PHOENIX — A Mesa high school teacher was indicted Tuesday after federal officials found multiple child pornography images on his personal computer.
Kyle Wade Cummins, a social studies teacher and a coach for the boys’ junior varsity basketball team at Mountain View High School, was indicted on five child pornography-related charges.
Court documents showed that Cummins was indicted by a grand jury on four counts of receiving child pornography and one count of possession of child pornography.
Cummins allegedly knowingly received “visual depictions that involved the use of a minor engaging in sexually explicit conduct” from March 13 to April 16. Court documents showed that he received at least 39 images containing child pornography during that time period.
The grand jury found that Cummins also had at least 19 more images of minors in sexually explicit positions stored on a hard drive.
Court documents described the subjects in multiple images as girls who were younger than 10.
FBI agents executed a search warrant on Cummins’ home April 25, when the teacher admitted to using BitTorrent, a “communication protocol for peer-to-peer file sharing,” on his personal desktop to search for child pornography images.
Cummins, according to court documents, admitted to using the BitTorrent software to download child pornography for his personal viewing. He also said he was unaware that the files he was downloading were being shared.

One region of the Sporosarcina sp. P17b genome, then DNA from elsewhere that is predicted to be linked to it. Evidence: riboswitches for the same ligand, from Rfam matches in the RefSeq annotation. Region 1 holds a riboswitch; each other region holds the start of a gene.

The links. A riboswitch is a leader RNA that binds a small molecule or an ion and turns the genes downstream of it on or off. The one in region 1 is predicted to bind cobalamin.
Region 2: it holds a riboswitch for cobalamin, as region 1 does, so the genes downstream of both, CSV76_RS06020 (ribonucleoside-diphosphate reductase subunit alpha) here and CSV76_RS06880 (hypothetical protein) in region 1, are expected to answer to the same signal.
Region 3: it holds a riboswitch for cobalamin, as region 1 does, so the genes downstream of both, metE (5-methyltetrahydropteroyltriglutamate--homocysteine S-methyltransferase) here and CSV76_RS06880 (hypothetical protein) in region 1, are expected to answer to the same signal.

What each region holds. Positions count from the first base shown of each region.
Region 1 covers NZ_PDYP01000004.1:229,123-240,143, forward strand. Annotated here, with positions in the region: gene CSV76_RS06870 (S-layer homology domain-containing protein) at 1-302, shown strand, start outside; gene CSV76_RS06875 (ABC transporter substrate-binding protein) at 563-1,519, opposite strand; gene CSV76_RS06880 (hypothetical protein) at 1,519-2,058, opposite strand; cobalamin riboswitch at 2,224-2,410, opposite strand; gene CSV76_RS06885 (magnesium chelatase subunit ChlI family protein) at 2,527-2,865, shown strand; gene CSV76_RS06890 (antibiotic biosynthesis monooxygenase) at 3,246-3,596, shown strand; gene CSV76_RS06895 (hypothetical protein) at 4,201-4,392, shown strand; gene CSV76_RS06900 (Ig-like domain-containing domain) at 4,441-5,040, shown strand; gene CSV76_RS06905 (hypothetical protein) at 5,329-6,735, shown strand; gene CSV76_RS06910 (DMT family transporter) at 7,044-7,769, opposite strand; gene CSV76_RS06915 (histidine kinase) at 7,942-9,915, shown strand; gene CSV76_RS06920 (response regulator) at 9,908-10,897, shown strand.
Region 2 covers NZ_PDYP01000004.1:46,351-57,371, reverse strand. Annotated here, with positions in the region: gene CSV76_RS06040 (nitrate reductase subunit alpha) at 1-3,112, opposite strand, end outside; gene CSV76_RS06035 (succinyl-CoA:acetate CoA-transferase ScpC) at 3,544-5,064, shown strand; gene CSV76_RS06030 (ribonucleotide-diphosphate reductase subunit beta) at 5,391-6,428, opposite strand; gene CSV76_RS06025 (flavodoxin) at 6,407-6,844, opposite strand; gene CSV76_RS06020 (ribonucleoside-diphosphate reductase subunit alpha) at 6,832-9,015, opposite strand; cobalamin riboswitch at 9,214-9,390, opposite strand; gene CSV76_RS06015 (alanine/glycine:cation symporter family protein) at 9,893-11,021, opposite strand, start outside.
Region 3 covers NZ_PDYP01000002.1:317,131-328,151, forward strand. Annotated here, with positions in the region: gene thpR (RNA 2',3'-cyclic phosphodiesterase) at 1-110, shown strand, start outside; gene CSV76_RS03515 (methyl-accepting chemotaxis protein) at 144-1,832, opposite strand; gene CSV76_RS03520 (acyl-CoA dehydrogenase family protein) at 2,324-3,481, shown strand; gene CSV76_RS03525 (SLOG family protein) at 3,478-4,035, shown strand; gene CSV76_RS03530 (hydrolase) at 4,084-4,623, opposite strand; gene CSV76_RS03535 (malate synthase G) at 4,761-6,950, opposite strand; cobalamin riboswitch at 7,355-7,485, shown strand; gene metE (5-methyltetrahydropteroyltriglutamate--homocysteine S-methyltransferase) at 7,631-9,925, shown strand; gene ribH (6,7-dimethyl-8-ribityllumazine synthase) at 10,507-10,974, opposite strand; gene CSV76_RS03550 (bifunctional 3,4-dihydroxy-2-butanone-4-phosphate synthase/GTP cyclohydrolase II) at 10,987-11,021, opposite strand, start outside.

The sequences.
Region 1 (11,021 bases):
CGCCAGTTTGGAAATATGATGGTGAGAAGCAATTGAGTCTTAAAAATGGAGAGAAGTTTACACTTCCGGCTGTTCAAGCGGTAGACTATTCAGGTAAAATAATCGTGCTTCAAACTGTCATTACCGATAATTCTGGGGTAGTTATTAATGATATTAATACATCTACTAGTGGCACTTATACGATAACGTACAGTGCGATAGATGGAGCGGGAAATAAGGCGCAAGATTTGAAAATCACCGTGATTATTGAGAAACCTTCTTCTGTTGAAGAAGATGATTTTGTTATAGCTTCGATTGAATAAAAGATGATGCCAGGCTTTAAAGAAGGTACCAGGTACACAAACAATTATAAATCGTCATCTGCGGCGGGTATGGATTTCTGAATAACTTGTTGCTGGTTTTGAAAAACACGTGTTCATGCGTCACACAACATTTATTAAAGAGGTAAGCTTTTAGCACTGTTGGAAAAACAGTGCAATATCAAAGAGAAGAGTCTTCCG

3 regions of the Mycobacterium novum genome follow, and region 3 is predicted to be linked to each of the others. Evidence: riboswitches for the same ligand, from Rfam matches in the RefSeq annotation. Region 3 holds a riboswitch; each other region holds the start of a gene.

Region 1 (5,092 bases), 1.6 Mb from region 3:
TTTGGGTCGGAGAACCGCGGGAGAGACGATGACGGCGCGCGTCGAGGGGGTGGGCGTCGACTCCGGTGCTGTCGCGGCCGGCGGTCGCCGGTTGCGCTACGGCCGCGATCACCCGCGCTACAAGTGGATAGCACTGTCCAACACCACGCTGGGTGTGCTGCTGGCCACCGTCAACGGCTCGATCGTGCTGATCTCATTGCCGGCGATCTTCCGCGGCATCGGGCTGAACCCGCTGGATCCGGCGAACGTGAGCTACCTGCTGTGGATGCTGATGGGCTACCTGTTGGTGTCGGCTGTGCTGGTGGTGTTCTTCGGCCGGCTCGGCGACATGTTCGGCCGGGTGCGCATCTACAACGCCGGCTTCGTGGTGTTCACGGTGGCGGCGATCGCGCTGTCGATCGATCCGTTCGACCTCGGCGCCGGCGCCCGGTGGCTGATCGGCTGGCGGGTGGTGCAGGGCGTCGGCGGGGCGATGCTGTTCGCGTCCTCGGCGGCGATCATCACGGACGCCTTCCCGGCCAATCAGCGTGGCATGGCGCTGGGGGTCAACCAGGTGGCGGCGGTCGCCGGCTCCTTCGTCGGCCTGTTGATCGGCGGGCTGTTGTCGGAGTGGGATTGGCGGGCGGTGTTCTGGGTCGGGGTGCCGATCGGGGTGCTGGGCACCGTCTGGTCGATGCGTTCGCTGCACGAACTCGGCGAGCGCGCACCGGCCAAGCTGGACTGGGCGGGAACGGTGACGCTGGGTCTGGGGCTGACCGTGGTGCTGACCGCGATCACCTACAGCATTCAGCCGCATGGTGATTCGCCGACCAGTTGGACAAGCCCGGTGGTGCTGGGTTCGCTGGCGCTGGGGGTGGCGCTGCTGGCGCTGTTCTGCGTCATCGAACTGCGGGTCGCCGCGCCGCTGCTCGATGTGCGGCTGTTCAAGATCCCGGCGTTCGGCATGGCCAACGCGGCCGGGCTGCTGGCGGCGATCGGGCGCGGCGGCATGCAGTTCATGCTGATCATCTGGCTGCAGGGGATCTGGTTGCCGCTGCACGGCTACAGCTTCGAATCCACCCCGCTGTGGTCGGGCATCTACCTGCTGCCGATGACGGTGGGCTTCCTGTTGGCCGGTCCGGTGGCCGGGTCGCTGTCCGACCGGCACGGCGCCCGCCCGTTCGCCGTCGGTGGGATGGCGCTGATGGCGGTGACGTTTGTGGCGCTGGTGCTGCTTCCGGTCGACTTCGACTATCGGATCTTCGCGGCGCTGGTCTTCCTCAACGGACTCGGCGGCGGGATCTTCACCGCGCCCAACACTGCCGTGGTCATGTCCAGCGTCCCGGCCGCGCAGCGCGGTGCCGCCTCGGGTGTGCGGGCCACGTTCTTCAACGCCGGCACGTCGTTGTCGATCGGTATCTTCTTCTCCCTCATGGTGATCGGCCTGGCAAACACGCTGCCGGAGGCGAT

The Mesa teacher also allegedly admitted to viewing child pornography for about six years.
Cummins said he would look at the images on a personal computer when his wife and son were not home and would delete the files afterward.
Court documents showed Cummins was arrested April 25. He was released on his own recognizance May 2 and was placed on home arrest at his mother’s home in Chandler.
He was also ordered to stay off the Mountain View campus and was barred from having unsupervised contact with minors.
Helen Hollands, a Mesa Public Schools spokeswoman, said in a statement to KTAR News 92.3 FM that Cummins was “immediately” placed on paid administrative leave and assigned to home once district officials learned of his arrest.
She said the district will use findings from the investigation and district policies “as the basis for any future employment decisions regarding Cummins.”
Hollands also said she was “not aware of any complaints regarding his behavior with students.”
Cummins was represented by a court-appointed attorney.
His next court appearance was scheduled for May 23.